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Secret Service erased Jan. 6 texts after officials requested them, watchdog says

AILSA CHANG, HOST:

A watchdog says the U.S. Secret Service deleted many of the text messages sent during a two-day period surrounding the January 6 attack. The inspector general, who oversees the agency, told Congress that the messages were deleted after his office asked for the texts. This comes after recent testimony before the January 6 panel in which a witness raised new questions about the Secret Service's role on the day of the deadly siege. NPR congressional correspondent Claudia Grisales joins us now with more. Hi, Claudia.

CLAUDIA GRISALES, BYLINE: Hey, Ailsa.

CHANG: OK, so tell us more about these texts.

GRISALES: Right. The inspector general for the Department of Homeland Security - this includes the Secret Service - wrote a letter to Congress this week detailing that they had requested these text messages for that two-day period, as you mentioned, on January 5 and January 6 of last year. However, this inspector general, Joseph Cuffari, said the department notified them that, quote, "many of these Secret Service messages were erased as part of a device replacement program." Cuffari noted in this letter, which was sent both to the House and Senate Homeland Security Committees yesterday, that the messages were deleted after the watchdog had requested records of electronic communications from the Secret Service. This was part of the watchdog agency's own evaluation of the events of January 6.

CHANG: And how is the Secret Service responding right now?

GRISALES: In a tweet, a spokesman for the agency said they, quote, "take strong issue with these categorically false claims, and they will be responding in more detail later."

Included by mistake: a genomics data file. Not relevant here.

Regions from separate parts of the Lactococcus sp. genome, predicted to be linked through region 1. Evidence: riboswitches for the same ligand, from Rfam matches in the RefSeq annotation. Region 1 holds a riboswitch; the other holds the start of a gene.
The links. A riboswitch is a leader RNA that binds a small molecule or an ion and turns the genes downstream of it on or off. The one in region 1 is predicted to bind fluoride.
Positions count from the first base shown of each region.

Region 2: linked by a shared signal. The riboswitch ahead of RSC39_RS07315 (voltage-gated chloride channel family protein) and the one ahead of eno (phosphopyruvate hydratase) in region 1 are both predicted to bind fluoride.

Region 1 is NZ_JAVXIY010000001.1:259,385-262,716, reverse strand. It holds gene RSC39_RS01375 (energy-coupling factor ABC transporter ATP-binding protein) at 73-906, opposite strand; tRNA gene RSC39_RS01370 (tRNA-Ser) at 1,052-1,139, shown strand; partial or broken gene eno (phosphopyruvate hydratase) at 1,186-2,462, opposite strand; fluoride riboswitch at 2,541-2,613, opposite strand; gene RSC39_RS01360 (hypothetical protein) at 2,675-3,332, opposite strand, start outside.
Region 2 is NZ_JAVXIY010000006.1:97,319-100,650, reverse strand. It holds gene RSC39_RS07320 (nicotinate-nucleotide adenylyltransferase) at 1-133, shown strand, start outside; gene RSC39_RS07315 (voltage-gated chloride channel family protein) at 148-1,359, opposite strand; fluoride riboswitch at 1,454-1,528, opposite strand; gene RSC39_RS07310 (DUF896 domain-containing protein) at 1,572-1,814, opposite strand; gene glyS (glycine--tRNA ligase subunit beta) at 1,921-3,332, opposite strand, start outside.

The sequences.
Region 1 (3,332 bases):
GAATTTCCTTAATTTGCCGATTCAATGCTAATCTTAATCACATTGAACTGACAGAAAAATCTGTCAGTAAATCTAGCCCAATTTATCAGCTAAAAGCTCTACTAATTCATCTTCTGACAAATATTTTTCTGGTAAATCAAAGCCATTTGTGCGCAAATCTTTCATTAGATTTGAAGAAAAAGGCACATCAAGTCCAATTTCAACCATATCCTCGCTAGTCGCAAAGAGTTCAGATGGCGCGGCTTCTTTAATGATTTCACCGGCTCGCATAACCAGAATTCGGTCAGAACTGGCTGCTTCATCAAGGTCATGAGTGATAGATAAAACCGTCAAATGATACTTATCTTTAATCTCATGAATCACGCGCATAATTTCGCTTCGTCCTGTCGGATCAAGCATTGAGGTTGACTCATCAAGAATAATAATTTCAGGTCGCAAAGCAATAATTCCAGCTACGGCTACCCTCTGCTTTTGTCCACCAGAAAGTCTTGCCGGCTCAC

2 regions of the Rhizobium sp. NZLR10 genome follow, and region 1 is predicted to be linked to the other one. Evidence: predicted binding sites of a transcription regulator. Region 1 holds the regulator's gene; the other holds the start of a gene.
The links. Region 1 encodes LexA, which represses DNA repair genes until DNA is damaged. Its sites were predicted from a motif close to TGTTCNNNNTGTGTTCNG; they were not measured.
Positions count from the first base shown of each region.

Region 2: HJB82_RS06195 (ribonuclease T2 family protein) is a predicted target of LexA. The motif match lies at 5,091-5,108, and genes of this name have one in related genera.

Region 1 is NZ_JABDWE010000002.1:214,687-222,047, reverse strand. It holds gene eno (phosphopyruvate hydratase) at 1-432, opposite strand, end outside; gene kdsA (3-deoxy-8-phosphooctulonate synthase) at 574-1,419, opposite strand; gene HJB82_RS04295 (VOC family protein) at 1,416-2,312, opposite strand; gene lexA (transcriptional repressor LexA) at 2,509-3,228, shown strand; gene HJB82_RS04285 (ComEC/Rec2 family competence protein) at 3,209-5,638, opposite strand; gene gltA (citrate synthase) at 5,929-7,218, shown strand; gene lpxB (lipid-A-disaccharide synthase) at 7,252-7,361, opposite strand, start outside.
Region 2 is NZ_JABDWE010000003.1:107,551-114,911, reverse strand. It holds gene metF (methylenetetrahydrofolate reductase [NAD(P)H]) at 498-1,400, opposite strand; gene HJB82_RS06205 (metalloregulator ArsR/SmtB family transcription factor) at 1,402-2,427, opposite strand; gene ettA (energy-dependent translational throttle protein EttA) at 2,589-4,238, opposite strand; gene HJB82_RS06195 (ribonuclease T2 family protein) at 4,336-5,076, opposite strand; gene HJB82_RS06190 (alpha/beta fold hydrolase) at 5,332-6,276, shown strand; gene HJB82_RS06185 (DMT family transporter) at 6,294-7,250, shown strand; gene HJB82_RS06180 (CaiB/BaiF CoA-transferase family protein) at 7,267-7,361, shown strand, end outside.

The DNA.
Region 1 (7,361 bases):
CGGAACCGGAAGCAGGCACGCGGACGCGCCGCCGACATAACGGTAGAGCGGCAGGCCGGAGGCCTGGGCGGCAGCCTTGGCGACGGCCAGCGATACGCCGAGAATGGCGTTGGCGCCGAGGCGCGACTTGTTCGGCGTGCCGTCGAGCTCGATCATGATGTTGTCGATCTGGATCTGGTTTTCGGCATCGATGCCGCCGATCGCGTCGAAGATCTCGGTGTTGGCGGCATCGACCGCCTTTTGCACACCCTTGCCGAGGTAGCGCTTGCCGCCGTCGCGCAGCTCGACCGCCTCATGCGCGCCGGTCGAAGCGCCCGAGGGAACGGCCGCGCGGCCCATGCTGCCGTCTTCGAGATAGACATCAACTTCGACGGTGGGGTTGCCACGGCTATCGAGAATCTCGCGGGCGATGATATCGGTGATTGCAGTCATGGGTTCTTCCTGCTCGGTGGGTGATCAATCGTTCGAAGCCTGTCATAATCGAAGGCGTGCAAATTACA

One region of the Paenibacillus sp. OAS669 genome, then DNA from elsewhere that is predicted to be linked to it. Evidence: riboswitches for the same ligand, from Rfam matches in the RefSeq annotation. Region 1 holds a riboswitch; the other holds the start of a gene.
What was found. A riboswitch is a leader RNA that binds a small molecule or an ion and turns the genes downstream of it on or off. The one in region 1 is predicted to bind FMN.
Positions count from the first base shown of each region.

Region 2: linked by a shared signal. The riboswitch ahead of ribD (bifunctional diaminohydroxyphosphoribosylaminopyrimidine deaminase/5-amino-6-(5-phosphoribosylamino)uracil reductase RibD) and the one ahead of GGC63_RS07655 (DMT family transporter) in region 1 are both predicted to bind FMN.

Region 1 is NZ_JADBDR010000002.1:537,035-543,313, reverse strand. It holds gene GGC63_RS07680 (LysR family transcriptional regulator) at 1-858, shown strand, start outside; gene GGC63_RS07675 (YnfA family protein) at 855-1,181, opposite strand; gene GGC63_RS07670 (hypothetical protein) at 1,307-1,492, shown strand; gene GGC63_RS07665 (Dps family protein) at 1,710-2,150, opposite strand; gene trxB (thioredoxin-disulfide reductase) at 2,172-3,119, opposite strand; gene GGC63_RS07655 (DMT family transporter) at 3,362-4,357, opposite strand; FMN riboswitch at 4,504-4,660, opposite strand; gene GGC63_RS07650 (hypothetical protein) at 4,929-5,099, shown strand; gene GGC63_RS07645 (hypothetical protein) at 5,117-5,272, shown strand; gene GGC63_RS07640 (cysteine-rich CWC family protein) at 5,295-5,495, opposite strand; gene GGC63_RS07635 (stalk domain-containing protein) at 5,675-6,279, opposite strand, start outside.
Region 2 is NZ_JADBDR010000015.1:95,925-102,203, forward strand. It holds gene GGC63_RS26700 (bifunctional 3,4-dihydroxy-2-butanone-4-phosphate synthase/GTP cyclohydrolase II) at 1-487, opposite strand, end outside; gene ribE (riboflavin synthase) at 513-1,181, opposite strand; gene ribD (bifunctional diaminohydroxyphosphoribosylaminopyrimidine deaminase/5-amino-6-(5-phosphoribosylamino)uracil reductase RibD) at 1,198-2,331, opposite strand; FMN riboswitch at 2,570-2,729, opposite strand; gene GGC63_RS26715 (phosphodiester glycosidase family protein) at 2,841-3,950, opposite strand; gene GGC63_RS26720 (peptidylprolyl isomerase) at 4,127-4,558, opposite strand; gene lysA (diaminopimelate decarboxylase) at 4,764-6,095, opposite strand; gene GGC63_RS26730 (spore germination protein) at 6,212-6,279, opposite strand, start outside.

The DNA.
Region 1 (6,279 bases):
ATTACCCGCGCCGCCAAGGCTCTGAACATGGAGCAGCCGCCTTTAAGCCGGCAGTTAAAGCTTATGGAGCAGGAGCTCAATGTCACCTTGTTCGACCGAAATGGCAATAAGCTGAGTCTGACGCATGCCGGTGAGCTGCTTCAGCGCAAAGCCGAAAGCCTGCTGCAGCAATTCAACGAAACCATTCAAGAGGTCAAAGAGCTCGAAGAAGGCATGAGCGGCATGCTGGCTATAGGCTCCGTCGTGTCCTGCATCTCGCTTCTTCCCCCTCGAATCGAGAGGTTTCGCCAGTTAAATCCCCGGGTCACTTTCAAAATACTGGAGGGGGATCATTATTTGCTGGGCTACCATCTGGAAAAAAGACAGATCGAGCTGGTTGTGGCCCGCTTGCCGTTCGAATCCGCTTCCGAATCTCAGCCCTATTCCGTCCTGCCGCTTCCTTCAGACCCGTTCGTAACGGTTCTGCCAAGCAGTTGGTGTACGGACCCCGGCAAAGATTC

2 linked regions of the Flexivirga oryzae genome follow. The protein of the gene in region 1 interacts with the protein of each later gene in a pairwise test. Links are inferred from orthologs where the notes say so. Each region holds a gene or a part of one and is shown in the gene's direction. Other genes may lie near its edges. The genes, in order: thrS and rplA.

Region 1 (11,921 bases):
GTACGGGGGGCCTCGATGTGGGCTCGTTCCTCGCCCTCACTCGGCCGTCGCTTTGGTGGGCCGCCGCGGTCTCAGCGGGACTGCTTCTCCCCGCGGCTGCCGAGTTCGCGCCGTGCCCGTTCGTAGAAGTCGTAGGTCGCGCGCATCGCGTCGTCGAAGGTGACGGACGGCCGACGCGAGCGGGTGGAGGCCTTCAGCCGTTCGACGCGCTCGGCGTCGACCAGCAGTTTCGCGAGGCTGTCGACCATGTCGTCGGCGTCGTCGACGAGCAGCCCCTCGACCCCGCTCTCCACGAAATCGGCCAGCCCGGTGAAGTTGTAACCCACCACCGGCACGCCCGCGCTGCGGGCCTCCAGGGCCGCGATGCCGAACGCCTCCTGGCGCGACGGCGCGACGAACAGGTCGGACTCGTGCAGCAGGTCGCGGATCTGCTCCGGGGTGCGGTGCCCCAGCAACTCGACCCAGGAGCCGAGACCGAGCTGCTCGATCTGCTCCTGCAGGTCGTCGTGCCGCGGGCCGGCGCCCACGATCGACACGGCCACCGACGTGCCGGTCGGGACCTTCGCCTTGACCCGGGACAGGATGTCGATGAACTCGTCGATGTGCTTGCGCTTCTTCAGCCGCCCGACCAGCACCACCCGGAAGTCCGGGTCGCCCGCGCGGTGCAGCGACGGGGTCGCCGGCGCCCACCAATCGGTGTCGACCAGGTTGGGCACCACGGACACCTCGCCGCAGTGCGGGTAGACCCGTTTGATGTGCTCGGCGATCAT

CHANG: Huh. OK. Well, the Secret Service - I mean, they were pretty much front and center when Cassidy Hutchinson, the former White House aide, testified last month at one of the January 6 committee hearings.

GRISALES: Right.

CHANG: Can you just explain - like, how do these deleted texts tie into that?

GRISALES: Right. These messages could have been helpful in confirming conflicting accounts of then-President Trump's actions after Hutchinson's testimony. She had detailed in that public hearing that Secret Service was aware that rioters were armed at the rally at The Ellipse on the day of the attack. And if so, that potentially signals the agency's lack of coordination with other law enforcement groups. Also, she shared a story of a standoff between Trump and his agents that also included an alleged physical altercation in the presidential limousine that day, as Trump was determined to march to the Capitol, but was stopped by agents. Anonymous sources around the Secret Service have reportedly disputed some of Hutchinson's testimony about this physical altercation, but this is an account, again, that she gave under oath. However, that's also sparked discussion about additional evidence of interest to the House select January 6 committee, and these text messages may have been able to clear up this confusion.

CHANG: Huh. So what do you think are the next steps here for Congress?

GRISALES: Right. In the letter, Inspector General Cuffari told Congress he was offering to brief members on these new developments, and a spokesman for the House Homeland Security Committee told me they are now expecting a briefing with him. And, as it turns out, the chairman of the House Homeland Security Committee is Mississippi Democrat Bennie Thompson. Thompson also chairs the January 6 committee, so this will likely add a new line of investigation for the panel to consider, even as it's looking to wrap up its hearings next week for potentially the summer. But as we've heard again and again from these January 6 members, it's possible they could add additional hearings in the coming months and include much more extensive details about their findings in a final report this fall.

CHANG: That is NPR's congressional correspondent Claudia Grisales. Thank you, Claudia.

GRISALES: Thank you much. Transcript provided by NPR, Copyright NPR.

Claudia Grisales is a congressional reporter assigned to NPR's Washington Desk.